It’s so nice not to have any housework to do – I mean… I brush the sand out of the shack but with the door open there seems to be a light film of salt dust over everything by the end of the day again. I serialize the utensils and plates before using them with boiled well water then rinse them after use. I haven’t seen any mice or many bugs but assuming they are not here is foolish. Someone left a bar of soap by the outside shower it has been gnawed at – mice love the fat in soap so I am going to assume they are around and continue to sterilize before using kitchen stuff.
The shower seems to heat up pretty well by 4 – 5.30pm, it’s a rain barrel on the roof with a winding black hose snaked against the outside wall of the shack – its located at the back of the cabin and a large dune wraps around like a perfect wind barrier and privacy guard. I note Cape Air flight path is kind of close so if your modest keep a towel handy.
8.30pm just back from Sunset on the beach – sad not to share it. Amazing when sitting on your own how long it takes. I think about all the times I have been out for dinner with family and we almost miss the sun going down whilst eating and chatting and having a few drinks. There was quite a bit of seal activity – they are camera shy – I think of the many things to show and share with my child. It’s a reminder that the National Parks are the best outdoor classrooms in the world.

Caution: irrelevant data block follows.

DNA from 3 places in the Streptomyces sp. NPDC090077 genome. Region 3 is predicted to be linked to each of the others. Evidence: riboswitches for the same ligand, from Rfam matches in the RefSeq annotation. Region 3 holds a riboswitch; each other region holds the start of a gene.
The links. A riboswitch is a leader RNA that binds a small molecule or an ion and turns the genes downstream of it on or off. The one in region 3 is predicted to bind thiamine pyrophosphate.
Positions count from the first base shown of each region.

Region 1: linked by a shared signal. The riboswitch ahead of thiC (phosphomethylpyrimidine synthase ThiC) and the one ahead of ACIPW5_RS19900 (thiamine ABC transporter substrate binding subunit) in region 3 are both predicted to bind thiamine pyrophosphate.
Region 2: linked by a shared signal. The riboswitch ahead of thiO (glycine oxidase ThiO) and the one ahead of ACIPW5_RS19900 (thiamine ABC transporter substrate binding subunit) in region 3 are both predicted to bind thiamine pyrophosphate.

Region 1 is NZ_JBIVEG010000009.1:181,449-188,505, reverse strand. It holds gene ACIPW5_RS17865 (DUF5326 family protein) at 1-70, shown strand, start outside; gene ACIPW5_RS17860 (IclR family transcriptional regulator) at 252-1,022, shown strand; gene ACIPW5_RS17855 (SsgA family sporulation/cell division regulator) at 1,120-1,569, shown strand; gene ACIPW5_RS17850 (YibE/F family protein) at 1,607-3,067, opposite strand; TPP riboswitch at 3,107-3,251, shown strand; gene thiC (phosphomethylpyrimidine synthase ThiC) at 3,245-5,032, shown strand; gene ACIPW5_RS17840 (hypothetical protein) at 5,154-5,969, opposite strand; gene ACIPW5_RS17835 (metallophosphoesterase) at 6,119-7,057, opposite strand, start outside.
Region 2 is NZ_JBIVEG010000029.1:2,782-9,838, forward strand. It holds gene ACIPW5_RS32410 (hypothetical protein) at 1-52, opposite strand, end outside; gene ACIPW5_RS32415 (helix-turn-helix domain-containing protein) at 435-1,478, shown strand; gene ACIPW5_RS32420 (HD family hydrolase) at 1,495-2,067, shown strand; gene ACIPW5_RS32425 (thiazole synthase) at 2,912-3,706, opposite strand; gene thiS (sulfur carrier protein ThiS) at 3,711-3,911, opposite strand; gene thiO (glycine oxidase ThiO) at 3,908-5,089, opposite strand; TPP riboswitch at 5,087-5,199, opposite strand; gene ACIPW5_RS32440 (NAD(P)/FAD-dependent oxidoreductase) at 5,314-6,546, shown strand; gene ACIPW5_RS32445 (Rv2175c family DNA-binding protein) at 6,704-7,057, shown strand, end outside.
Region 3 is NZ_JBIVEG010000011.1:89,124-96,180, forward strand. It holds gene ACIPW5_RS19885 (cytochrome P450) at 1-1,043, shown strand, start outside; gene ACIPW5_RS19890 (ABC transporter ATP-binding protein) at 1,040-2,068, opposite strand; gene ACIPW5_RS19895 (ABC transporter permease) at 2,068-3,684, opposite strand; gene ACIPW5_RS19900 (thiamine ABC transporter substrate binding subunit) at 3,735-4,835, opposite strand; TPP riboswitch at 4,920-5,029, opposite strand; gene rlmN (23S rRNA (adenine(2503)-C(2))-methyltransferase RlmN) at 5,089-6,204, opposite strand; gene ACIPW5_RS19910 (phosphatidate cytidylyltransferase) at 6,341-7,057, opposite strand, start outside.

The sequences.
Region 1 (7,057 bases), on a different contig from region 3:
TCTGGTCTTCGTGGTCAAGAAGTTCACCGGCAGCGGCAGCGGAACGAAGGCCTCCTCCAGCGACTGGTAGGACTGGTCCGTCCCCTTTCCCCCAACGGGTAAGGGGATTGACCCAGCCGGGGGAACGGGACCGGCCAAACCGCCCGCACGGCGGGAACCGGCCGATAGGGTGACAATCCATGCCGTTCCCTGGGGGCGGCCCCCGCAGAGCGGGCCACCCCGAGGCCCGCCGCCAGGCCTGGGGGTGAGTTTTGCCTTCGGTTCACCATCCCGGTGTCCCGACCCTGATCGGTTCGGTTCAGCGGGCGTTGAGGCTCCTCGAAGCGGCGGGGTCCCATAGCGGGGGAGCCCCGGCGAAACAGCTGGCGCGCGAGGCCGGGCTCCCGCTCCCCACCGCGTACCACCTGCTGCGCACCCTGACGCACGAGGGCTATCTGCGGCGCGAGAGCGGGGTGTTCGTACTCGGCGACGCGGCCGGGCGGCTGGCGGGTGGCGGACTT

Its still Tuesday – I listen to the radio for weather reports and the rest of the week is good.
5am beach walk and sunrise – coyote tracks by the shack and on the beach.
I foolishly burn my fingers on the gas ring trying to clean it too soon after cooking on it. – Luckily I have brought my own first aid kit and there are some packets of Burn cooling gel which is like some sort of miracle cream. I think about how vulnerable it must be to be sick or injured living alone miles from civilization.
So I take a break and sit on the deck at the front of the shack in the sun and take time to read the journals from all those creative wonderful artists who have stayed here before me. Each on a creative journey in the hope we have something to say and share with the world about the experience. Here are a few extracts from the journals
Patty Tyrol – 7/9/2011
“Serendipitous things will happen at some point in week 2, I was feeling completely grateful …I had everything I could ever want or need just by being here. Except for this persistent small craving for a chocolate bar….WHAT washed up on the beach hermetically sealed like astronaut food in a plastic bag? Yes it did….!”
River 9/6/2011 writes –
Probably shouldn’t have read the Stephen King short story. Maybe they shouldn’t keep that in the library here. Or maybe I should be smart enough to avoid it.
Finished reading “Please Kill Me : the uncensored oral history of Punk” while I was out here. If you haven’t read it (and I’m guessing you haven’t), its everything reviews say it is. A bit of a contrast to my surroundings.
Pl, Rochester NY 6/16/2012